In part 1, the GRA and the SAR were also analyzed. Although these muscles are often overlooked in studies investigating knee flexors, the degrees of their muscle hypertrophy found in this study (Fig. 4), particularly those of the GRA, highlight their important roles as synergists in knee flexion exercise. Thus, these muscles are worth more attention and should be included as key synergists to the hamstrings in future studies. Interestingly, while the changes in muscle volume of the GRA did not statistically significantly differ between the legs (P = 0.097 in favor of Seated-Leg), that of the SAR was significantly greater for Prone-Leg than Seated-Leg (Fig. 4). Although both the GRA and the SAR are biarticular muscles that work as a knee flexor, the GRA primarily works as a hip adductor located in the medial compartment of the thigh (also assists tibial internal rotation) (27). This implies that the muscle length of the GRA is not greatly influenced by whether the hip is at a flexed or extended position (compared with the case for the biarticular hamstrings). On the other hand, the SAR works as a hip flexor located on the anterior thigh (28), indicating that the SAR is lengthened more in a prone (hip-extended) than seated (hip-flexed) position. These assumptions were supported by our follow-up simulation analysis (see Figure, Supplemental Digital Content 6, Operating ranges for the GRA/SAR, https://links.lww.com/MSS/C157). Thus, all of the six individual muscles examined here consistently demonstrated that greater hypertrophy occurred exclusively under the condition in which the muscles were trained at long muscle lengths compared with the other condition. Suggested mechanisms underpinning the greater hypertrophy include, but are not limited to, greater muscle oxygen consumption (i.e., metabolic stress) (29) and IGF-1 expression (13,30), both of which are thought to promote muscle hypertrophy (31), when exercised (13,29) or fixed (30) at long versus short muscle lengths. Although we do not have any data regarding potential mechanisms, our findings on the differences in the hypertrophic responses between the training conditions, and among muscles, should be useful for future studies in examining training-induced hypertrophy in relation to different exercise conditions.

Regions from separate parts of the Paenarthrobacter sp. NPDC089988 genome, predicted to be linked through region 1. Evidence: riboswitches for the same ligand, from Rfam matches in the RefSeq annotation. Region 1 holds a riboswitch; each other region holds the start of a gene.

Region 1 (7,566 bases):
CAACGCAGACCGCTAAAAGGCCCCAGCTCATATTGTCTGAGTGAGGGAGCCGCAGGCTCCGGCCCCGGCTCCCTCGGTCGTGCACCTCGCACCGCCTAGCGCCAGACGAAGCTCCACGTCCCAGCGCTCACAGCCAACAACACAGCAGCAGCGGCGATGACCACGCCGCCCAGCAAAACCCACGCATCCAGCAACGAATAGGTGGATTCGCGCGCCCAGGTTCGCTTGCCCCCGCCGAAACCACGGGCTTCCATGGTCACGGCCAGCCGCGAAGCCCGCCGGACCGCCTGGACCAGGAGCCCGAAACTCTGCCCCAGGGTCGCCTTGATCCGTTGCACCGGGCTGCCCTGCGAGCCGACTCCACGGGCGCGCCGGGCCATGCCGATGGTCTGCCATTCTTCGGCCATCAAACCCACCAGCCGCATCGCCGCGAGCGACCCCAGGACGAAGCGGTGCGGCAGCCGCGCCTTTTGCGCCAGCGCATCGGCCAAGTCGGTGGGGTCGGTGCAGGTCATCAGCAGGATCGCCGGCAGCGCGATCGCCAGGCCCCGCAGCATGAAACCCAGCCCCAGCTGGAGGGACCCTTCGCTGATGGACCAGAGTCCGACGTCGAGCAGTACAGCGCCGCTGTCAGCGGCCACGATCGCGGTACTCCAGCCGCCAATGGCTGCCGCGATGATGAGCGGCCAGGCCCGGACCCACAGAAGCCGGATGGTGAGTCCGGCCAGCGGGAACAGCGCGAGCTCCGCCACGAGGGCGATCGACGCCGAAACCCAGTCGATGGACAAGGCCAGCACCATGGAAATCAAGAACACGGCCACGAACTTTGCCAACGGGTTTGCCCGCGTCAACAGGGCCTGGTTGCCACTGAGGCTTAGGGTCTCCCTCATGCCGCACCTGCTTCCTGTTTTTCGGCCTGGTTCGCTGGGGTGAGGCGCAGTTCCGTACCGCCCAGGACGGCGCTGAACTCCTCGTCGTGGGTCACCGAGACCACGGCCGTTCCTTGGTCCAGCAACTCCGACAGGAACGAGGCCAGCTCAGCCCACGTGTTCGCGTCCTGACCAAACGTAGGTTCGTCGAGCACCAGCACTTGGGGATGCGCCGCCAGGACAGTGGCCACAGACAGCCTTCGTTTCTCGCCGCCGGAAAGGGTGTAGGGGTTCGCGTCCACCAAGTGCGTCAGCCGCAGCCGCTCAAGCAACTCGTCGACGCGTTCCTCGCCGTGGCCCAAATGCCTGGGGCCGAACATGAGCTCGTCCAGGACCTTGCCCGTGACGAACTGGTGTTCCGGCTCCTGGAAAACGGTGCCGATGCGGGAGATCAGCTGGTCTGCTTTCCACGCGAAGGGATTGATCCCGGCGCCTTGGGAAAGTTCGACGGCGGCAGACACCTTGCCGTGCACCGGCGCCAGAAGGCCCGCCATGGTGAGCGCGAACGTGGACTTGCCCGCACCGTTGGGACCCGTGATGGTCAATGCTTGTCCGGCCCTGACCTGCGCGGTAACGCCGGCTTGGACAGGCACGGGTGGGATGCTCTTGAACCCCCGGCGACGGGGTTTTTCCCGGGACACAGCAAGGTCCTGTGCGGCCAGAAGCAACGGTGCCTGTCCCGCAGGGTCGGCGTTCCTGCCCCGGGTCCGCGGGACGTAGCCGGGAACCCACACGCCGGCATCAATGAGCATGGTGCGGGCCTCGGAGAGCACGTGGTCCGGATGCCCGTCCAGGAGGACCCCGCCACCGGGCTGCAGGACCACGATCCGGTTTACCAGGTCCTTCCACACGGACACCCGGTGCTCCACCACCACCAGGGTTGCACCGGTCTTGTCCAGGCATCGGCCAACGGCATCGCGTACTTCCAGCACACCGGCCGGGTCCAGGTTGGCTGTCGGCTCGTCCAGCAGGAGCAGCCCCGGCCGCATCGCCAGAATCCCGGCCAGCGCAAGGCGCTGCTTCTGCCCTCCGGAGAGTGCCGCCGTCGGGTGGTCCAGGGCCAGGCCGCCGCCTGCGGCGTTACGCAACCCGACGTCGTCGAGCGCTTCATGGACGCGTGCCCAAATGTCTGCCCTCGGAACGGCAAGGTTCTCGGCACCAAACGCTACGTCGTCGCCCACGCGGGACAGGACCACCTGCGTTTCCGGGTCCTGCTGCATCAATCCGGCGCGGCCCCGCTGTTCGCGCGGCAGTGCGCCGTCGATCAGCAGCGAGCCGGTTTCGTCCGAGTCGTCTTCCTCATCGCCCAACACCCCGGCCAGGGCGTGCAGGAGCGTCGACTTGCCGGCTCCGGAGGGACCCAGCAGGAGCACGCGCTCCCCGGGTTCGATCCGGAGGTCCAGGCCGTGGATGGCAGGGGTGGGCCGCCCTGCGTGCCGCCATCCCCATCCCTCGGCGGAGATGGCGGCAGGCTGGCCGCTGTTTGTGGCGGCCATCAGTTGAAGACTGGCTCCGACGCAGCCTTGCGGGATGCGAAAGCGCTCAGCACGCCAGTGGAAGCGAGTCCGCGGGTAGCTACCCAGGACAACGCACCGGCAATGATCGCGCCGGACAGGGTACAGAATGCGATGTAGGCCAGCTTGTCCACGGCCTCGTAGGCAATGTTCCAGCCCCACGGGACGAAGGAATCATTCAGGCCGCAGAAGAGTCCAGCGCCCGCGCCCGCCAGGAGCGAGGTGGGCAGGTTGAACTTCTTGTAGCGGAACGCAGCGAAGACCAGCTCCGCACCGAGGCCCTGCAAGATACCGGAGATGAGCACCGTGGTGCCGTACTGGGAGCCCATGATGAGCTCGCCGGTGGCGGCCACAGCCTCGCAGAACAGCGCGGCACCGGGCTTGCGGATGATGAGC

It may be of clinical relevance that the BFL, the most commonly injured muscle within the hamstrings (22,23), had ~2.2-fold greater hypertrophy for Seated-Leg than Prone-Leg in muscle volume (Fig. 4), with similarly large (~2.0- to 2.4-fold) differences between the legs also found at its vulnerable proximal and distal regions (Fig. 5). This was also true for the second most commonly injured ST in muscle volume and at its proximal region, albeit smaller (~1.2–1.3-fold) differences between the legs. Although the difference at the distal ST was not statistically significant (P = 0.107, Fig. 5), this may be partly because the degrees of muscle hypertrophy in the ST were overall large for both legs (e.g., changes in muscle volume: ST, +23.6% vs +19.3%; BFL, +14.4% vs +6.5%). Collectively, these results suggest that 1) muscle hypertrophy of the BFL is relatively small after prone leg curl training but can be much (~2.2-fold) promoted by seated leg curl training, and 2) the ST responds (increases in size) well to both types of leg curl training, with some further (~1.2-fold) effects achieved by seated leg curl training.